Urns & Pendants

Dealing with Death

Grieving with Purpose

No one is prepared for grief. The rush of feelings, the thoughts, anxieties, and heartache can take us by surprise and drive us to our knees. Yet, when we choose to harness that power for self-growth, amazing things can happen. Good can come from pain.

Sigmund Freud first brought up the concept of grief work in 1917, and today the idea that bereavement is purpose-driven continues.

Dr. James Worden chose to see the work of bereavement as task-oriented:

  1. To accept the reality of the loss
  2. To process the pain of grief
  3. To adjust to a world without the deceased
  4. To find an enduring connection with the deceased in the midst of embarking on a new life
    Your current job is to focus your attention on achieving each of those goals. It will not occur in any logical order; each of us is different and the path we walk in the bereavement journey is not a straight one.

Dealing with grief is hard work. It takes both courage and hard work to successfully adapt to the loss of a significant person in your life.

What is Mindfulness?

Mindfulness has been defined as, “The state of active, open attention on the present. When you’re mindful, you observe your thoughts and feelings from a distance, without judging them good or bad. Instead of letting your life pass you by, mindfulness means living in the moment and awakening to experience.”

Awakening to the inevitability of your own death is liberating. You are no longer forced to manage the fear; you are able to include death into your life experience.

Preparing for Your Death

Death is a natural part of life. When you live with intention, which involves looking toward death and preparing for it, you crush its power to keep you from living fully. The following task list will, when done mindfully, help you to not only confront your own death but to take control of it. While you’ll never actually know how your life will end until the time of your death, your preparations will help you become comfortable with it.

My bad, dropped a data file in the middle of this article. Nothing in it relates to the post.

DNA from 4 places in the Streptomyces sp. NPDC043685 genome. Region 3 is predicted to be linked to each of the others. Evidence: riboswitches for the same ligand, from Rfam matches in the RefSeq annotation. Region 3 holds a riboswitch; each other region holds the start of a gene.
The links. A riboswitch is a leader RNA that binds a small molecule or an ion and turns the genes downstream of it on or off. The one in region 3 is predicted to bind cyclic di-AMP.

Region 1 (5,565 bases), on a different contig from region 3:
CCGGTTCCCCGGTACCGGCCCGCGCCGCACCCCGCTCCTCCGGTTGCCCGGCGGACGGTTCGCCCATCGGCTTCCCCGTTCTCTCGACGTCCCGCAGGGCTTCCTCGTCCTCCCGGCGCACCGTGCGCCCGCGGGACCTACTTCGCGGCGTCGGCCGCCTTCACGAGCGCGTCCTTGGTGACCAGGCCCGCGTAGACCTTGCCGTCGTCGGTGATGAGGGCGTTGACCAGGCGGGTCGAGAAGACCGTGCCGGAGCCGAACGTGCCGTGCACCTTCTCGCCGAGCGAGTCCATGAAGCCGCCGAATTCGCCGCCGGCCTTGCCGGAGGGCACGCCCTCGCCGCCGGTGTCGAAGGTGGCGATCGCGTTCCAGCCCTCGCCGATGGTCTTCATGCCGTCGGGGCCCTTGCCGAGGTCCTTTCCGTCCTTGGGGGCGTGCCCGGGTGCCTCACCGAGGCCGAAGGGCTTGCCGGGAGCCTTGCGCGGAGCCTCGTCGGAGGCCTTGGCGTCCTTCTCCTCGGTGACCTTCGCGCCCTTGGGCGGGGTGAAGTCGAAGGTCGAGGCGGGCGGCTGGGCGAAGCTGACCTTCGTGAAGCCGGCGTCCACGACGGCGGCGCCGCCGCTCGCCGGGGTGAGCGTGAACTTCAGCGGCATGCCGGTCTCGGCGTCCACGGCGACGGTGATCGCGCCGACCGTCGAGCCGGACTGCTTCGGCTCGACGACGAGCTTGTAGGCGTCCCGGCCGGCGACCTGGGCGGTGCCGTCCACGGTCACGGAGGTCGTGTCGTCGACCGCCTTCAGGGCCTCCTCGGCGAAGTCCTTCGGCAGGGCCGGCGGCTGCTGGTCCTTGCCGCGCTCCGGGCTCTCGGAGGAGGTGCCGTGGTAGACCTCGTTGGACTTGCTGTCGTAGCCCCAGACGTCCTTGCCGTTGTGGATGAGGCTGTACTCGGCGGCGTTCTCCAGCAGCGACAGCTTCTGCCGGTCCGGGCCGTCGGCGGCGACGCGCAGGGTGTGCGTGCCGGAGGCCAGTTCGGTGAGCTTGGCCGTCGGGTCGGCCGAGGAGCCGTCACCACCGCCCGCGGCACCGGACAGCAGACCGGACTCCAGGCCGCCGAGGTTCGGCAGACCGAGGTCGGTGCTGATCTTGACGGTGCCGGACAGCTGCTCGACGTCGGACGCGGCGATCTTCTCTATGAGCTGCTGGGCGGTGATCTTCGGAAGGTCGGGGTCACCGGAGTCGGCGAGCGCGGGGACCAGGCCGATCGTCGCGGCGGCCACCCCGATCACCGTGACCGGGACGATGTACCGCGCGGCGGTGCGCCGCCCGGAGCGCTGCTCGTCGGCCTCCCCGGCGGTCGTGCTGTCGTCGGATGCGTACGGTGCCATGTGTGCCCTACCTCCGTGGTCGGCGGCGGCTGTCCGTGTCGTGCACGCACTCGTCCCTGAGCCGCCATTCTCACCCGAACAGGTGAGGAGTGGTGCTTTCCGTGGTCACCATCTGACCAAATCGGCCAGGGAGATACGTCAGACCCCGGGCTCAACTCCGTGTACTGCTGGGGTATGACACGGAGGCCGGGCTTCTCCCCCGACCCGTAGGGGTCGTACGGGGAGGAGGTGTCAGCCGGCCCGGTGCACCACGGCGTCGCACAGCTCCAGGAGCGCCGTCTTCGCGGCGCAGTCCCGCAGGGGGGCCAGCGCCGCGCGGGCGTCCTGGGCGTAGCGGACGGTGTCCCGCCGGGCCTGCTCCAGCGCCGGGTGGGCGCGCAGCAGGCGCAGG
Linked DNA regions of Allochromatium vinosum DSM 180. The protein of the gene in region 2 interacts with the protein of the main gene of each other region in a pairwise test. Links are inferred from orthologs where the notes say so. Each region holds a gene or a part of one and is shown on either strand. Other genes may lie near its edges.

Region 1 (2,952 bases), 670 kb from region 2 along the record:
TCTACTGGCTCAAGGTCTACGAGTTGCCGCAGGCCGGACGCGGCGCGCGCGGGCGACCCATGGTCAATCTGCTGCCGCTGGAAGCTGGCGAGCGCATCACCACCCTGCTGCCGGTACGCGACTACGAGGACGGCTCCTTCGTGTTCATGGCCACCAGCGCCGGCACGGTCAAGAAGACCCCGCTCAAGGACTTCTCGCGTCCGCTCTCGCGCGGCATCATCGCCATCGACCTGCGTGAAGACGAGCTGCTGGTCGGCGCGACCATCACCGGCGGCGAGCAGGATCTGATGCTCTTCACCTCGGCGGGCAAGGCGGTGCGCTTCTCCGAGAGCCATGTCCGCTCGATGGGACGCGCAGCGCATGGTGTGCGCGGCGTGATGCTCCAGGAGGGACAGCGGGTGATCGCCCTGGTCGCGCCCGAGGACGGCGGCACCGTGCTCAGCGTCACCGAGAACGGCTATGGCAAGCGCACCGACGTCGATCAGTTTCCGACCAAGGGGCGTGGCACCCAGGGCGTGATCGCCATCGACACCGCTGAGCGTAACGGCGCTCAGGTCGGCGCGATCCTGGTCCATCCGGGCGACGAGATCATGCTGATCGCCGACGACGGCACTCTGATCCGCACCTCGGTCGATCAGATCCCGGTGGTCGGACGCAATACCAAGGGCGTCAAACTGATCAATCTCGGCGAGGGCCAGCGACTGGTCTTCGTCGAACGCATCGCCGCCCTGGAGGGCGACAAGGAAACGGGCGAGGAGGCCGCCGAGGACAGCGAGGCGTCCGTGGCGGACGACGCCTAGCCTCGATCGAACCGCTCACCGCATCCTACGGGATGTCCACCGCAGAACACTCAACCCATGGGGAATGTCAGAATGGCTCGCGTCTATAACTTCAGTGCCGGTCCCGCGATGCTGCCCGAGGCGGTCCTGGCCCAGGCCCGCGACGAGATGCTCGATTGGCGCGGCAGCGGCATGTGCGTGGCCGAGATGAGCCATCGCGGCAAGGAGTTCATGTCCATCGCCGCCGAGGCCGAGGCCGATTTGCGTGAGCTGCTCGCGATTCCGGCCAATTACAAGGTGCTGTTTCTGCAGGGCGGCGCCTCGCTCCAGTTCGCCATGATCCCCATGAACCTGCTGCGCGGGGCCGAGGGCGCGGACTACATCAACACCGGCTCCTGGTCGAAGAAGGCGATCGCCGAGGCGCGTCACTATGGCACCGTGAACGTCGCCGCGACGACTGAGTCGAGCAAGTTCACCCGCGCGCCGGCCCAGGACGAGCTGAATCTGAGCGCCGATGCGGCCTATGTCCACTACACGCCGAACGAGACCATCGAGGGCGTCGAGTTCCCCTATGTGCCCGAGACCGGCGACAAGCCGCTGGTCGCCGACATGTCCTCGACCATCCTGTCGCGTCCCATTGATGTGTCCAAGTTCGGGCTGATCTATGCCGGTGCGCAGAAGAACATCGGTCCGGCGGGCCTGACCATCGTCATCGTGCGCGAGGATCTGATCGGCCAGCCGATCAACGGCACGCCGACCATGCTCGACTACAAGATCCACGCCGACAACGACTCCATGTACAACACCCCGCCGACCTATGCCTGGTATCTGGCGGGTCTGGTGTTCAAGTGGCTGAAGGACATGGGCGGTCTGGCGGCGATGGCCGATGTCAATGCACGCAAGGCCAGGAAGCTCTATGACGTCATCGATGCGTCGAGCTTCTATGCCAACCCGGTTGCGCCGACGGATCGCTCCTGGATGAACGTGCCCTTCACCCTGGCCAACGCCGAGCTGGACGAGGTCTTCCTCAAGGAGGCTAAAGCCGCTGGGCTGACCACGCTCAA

• Write a will, notarize it, and provide a copy to your executor as well as any other individuals who are important in the settlement of your estate.
  • Designate a Power of Attorney and Living Will, two essential documents if you are ever unable to care for your financial, medical, or legal needs due to an accident or illness.
  • Make a detailed plan of your funeral or memorial service, which will help your survivors acknowledge and celebrate your accomplishments.
  • Organize all financial papers including insurance policies, bills, mortgage papers, vehicle titles, and loan documents. It may be useful to consider adding a trusted family member to your bank accounts.
  • Secure your digital life for your survivors. Make sure to list all account passwords and usernames and let your survivors know how you would like your digital real estate (email and social media accounts) handled after your death.

If you don’t work to really get in touch with the reality of your death, you will never be fully satisfied with your life. When endlessly trying to become victorious over death, you stop living fully.

Sources:

  1. “What is Mindfulness?”, Psychology Today, 2014
  2. Kashdan, Todd, Ph.D., “Confronting Death with an Open, Mindful Attitude”, Psychology Today, 2011
  3. Klosowski, Thorin , “One Day You’re Going to Die. Here’s How to Prepare for It”, 2013

Take the first step today and plan ahead at Fresno's Leading Family Funeral Home